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  Exploring myopia and the effect of lifestyle within Bradford and West Yorkshire

   Faculty of Life Sciences

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  Dr Neema Ghorbani Mojarrad, Dr Annegret Dahlmann-Noor, Dr Chris Davey  No more applications being accepted  Funded PhD Project (UK Students Only)

About the Project

Myopia, known as short-sightedness, is where distance vision becomes blurry in childhood, causing the need to wear spectacles or contact lenses at all times. The prevalence of myopia has doubled over the last 50 years, and is set to rise in the locally and globally, with 50% of the population becoming myopic by 2050. This is of concern because myopia is accompanied with greater risk of irreversible sight loss through secondary disease in later adulthood, signifying concern for affected individuals and healthcare providers in the future.

For this research project we would like to look at the development of ocular prescriptions and myopia across Bradford, studying the prevalence and potentially the interventions of myopia within the local population. We aim to try and obtain a diverse sample within Bradford and West Yorkshire. As lifestyle factors including time outdoors and close work are related to developing myopia, we want to explore how lifestyle differences between children from different backgrounds and cultures may play a role in their different levels of myopia risk.


The successful applicant will hold a minimum of an upper class honours degree (2:1 or above). This project may suit graduates with a scientific background or a healthcare discipline/profession. Relevant training will be provided for all activities necessary for data collection and analysis.

This project is open to candidates who self-identify as being from a Black, Asian or Minority Ethnic background, and have UK ‘home’ student status.

Under sections 158-159 of the Equality Act 2010, positive action can be taken where members of protected groups are under-represented. At Bradford our data show that people from Black, Asian, and Minority Ethnic groups who are UK nationals are significantly under-represented at postgraduate researcher level. This this initiative offers targeted support for these students.

These are lawful measures designed to address systemic and structural issues which result in under-representation of Black, Asian, and Minority Ethnic students in PGR study.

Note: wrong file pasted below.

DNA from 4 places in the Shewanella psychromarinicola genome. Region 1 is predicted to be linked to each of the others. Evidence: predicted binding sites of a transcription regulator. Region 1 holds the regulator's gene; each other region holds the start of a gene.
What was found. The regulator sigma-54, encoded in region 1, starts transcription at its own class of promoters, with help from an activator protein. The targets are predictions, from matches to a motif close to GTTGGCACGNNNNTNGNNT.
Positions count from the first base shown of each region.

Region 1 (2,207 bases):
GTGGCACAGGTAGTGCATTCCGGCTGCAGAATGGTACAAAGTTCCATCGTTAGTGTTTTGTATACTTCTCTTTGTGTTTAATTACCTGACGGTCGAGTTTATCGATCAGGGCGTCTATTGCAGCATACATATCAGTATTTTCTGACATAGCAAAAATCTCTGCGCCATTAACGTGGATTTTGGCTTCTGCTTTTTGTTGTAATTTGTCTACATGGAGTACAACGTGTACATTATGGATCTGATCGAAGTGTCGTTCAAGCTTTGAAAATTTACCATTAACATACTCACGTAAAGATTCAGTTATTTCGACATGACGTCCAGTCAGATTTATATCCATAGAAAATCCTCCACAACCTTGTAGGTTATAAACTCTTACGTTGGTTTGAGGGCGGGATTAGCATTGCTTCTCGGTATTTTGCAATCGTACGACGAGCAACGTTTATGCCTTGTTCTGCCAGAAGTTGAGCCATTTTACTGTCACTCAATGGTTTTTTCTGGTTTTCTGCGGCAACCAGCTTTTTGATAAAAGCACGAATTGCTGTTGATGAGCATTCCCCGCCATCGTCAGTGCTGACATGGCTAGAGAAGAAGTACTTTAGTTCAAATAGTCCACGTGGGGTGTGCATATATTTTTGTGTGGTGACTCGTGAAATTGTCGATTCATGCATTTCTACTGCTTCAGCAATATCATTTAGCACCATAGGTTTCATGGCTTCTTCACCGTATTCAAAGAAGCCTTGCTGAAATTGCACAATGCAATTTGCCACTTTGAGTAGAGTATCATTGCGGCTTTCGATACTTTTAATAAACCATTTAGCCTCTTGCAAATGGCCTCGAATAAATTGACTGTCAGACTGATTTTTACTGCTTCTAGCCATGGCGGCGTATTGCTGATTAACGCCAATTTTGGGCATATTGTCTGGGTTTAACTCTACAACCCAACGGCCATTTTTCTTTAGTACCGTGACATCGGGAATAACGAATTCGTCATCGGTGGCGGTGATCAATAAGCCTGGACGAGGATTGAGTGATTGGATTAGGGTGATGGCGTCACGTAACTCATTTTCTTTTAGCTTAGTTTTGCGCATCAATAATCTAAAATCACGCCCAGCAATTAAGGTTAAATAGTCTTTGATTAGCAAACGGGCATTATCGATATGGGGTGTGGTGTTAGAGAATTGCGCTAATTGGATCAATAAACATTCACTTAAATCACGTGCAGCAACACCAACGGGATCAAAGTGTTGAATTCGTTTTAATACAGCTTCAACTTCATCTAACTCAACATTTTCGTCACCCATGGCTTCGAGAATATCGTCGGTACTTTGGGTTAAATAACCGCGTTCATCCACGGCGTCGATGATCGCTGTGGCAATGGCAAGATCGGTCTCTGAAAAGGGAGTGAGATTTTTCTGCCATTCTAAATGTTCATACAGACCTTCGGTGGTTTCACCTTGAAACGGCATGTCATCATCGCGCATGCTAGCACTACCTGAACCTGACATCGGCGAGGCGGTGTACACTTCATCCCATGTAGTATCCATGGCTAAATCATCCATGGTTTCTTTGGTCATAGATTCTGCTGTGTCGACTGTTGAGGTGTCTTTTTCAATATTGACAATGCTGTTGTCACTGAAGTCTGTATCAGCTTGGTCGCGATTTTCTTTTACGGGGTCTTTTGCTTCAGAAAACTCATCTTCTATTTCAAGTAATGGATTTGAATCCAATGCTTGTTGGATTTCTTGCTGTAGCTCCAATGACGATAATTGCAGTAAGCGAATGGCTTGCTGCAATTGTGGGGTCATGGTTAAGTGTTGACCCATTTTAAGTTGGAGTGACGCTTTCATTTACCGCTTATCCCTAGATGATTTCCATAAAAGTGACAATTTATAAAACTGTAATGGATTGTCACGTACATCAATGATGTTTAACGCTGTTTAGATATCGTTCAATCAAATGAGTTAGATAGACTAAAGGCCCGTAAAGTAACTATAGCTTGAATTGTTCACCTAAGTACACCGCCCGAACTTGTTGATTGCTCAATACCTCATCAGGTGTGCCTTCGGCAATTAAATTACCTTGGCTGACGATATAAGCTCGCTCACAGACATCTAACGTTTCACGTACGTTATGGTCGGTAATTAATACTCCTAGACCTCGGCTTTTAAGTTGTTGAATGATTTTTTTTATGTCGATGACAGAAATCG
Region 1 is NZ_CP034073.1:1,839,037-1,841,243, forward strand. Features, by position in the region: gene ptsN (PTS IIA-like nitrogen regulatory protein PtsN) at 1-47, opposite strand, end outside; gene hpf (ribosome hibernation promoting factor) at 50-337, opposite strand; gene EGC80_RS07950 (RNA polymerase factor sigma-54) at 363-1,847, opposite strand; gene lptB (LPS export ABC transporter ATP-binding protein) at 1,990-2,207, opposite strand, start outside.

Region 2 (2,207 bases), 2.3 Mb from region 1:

This project is available as a fully funded PhD. Candidates are encouraged to contact the research supervisors informally (by email to [Email Address Removed]) to discuss the project before applying.

Positive Action Statement: Brad-ATTAIN Studentships

At the University of Bradford our vision is a world of inclusion and equality of opportunity, where people want to, and can, make a difference. We place equality and diversity, inclusion, and a commitment to social mobility at the centre of our mission and ethos. In working to make a difference we are committed to addressing systemic inequality and disadvantages experienced by Black, Asian and Minority Ethnic staff and students.

We recognise the importance and the benefits to research quality that come from diverse perspectives, and from belonging to a diverse research community.  Therefore, as part of our Brad-ATTAIN initiative to increase diversity and inclusion among our PGR community, the University of Bradford is offering 2 fully funded PhD studentships for UK candidates who self-identify as being from a Black, Asian or Ethnic Minority background.

Enquiries and applications

For informal enquiries, please contact [Email Address Removed] or [Email Address Removed]. Formal applications can be submitted through this link.

Medicine (26) Psychology (31)

Funding Notes

The scholarships include:
• UK (home)-rate tuition fees for 3 years
• A UKRI-aligned stipend for 3 years (ft) or 6 years (pt), equating to £17,668 per year tax-free in 2022/23).
• Ongoing support through coaching, mentoring and advocacy.
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